2020 Annual Report: Containment

After the pummeling that was 2019, I was really looking forward to a return to normalcy in 2020. Lindsay, it should be noted, was always skeptical: at a New Year’s Eve party at Chez Nous she said the symmetry of the new year made her nervous. Most of us thought that was silly. A few weeks later we weren’t laughing.

2020 was, of course, shaped almost entirely by the global COVID-19 pandemic. Whatever other micro forces weighed in from mid-March on, the macro-est of forces crammed our lives into a box. Work changed (less in nature than in location though, really); social gatherings were fewer, and altered; dinners out were essentially unsafe; travel disappeared altogether, and in my head remains more of a romantic ideal than a practical future. I’m glad I opted for a January work trip to Madrid, and doubly glad I decided to attach a quick jaunt to Egypt as well. Brother #2 was living there at the time, so we got to hang out, and I got to see a brief sample of what Cairo had to offer. We were also lucky that brother #1 was in town twice in a week, just before the hammer fell.

Normally at this point in the annual summary I’d quantify the total media I consumed, but (a) things were obviously skewed this year — for example, for the first time since 2001 I didn’t attend any TIFF screenings; and (b) Lindsay pointed out that it doesn’t really make sense to limit myself to things that came out only in 2020 anyway. Unless reviewing music or movies or TV shows or books is someone’s job or sole extracurricular focus, there’s no way to keep up with the amount of content coming out. I always flouted this rule when it came to books anyway. So next year maybe I’ll try just listing the most interest things I watched, or read, or listened to, regardless of when they came out. In the meantime, if anyone wants to read about what I liked in 2020, it’s over here.

So look, I won’t bother writing about what we all know: the death toll, the strain on front line workers, various dropped balls by governments (some more than others — NS seemed to handle this very well indeed by locking down hard and fast, though I guess it helps when you’re only connected by an isthmus), the parallel anti-racism efforts in the US/everywhere, the US election, and so on. It’s all well covered, not to mention well outside the remit of the annual wrap-up post on someone’s silly blog.

Sure, COVID caused some personal stress, some family stress (especially when some maniac started shooting up their home province where some of my extended family lives), and lots of work stress. But we’ve stayed healthy the whole time — not even a cold. We didn’t have kids in the house, or elderly dependents in long term care facilities, which definitely seemed to make things tougher on many friends and colleagues. Neither of our livelihoods were affected. The worst situation we had to deal with was Kramer getting a UTI. For us, it wasn’t a dangerous or traumatic time. It was a series of adjustments. Some were even beneficial. To wit:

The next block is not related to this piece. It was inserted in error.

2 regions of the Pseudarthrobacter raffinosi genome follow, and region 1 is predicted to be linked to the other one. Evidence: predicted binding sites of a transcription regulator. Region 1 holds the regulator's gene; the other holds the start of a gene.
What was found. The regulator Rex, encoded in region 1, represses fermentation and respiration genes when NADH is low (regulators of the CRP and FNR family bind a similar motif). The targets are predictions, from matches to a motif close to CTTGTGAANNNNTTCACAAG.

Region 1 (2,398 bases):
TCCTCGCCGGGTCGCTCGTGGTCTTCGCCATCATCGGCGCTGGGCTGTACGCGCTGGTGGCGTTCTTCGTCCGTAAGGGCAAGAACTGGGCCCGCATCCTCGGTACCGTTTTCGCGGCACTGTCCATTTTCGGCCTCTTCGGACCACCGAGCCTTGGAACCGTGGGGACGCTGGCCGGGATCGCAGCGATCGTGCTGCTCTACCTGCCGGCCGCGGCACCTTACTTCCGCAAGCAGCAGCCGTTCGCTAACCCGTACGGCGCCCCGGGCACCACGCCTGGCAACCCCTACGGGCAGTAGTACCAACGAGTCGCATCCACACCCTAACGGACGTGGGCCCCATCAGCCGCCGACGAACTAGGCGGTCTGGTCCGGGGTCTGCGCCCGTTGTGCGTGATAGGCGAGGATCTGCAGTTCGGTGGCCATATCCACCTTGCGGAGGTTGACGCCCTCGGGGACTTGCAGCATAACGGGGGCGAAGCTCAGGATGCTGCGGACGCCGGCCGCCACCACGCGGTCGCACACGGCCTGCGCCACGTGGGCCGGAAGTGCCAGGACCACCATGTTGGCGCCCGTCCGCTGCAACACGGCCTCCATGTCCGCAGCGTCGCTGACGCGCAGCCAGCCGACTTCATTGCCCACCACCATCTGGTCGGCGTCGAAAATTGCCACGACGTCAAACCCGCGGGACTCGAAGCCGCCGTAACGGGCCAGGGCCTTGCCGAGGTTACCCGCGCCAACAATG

• Kramer absolutely thrived having us both home during lockdown. In February we couldn’t even pet him. Now we both give him lots of pets and scratches and rubs every morning when we wake up, and more recently he’s let us pick him up and give him kisses on the back of his head. He’s even starting napping on the bed (granted, we often lure him there with treats) but it’s hard to believe this is even the same cat.
  • I finally gave up on the notion that I was ever going to set foot in a gym, and bought a Peloton. I worried that I’d use it for a few weeks and then abandon it, but 7 months on I’m still really enjoying it. Between the exercise, and some light meds to help my blood pressure, I’m feeling better physically than I have in years, even though I’m ~10 kilos heavier than I was at my lightest, four years ago.
  • We’re both notoriously bad for exploring Ontario outside of downtown Toronto, but the off-lockdown summer months gave us a chance to explore a little, decamping for the gorgeous and relaxing Elora Mill Hotel for a couple of days of pure scenic nothingness.
  • COVID forced me to finally get my dad’s maple business online. I tried 20+ years ago when you had to cobble ecommerce together yourself, but now Shopify exists, so it took me…I dunno, like, a weekend? Anyway, he sold out the year’s supply even with little to no foot traffic, so we’ll call that a success.
  • Spurred by needing walls and doors and separate work spaces, we did what I never thought I’d do: buy a house. It’s a semi-detached place just a few minutes’ walk east of the loft, so it’s not like we’ve moved to the country or anything. I’ve kept the loft and am renting it out, but we moved at the end of October and it immediately felt like home. We’re slowly filling all the rooms, but on day one we could already feel the difference when I could work two floors away from Lindsay and not bug her.
    • We were worried about bringing Kramer here, but the move itself went better than we expected and he loves the house too, keeping a watchful eye on the street’s squirrels and passersby.
    • Having the house also let us play host to my niece, who we helped move in to university back in September, for the past two weeks since she couldn’t fly home for Christmas.

2019 was bifurcated by Lindsay’s ankle break. 2020 was more lopsided: two obliviously normal months followed by ten months of a sourdough-y, hand sanitizer-y haze. But if our biggest complaint thus far is a few cancelled trips (Madrid, again; New York; London; Montreal) and the inconvenience of having to wear a mask outside, then we feel very grateful indeed.

Things won’t suddenly snap back to normal tomorrow morning, but I feel like there’s hope on 2021’s asymmetrical horizon.

.:.

Annual reports from past years:

.:.

Cover photo by Glen Carrie on Unsplash

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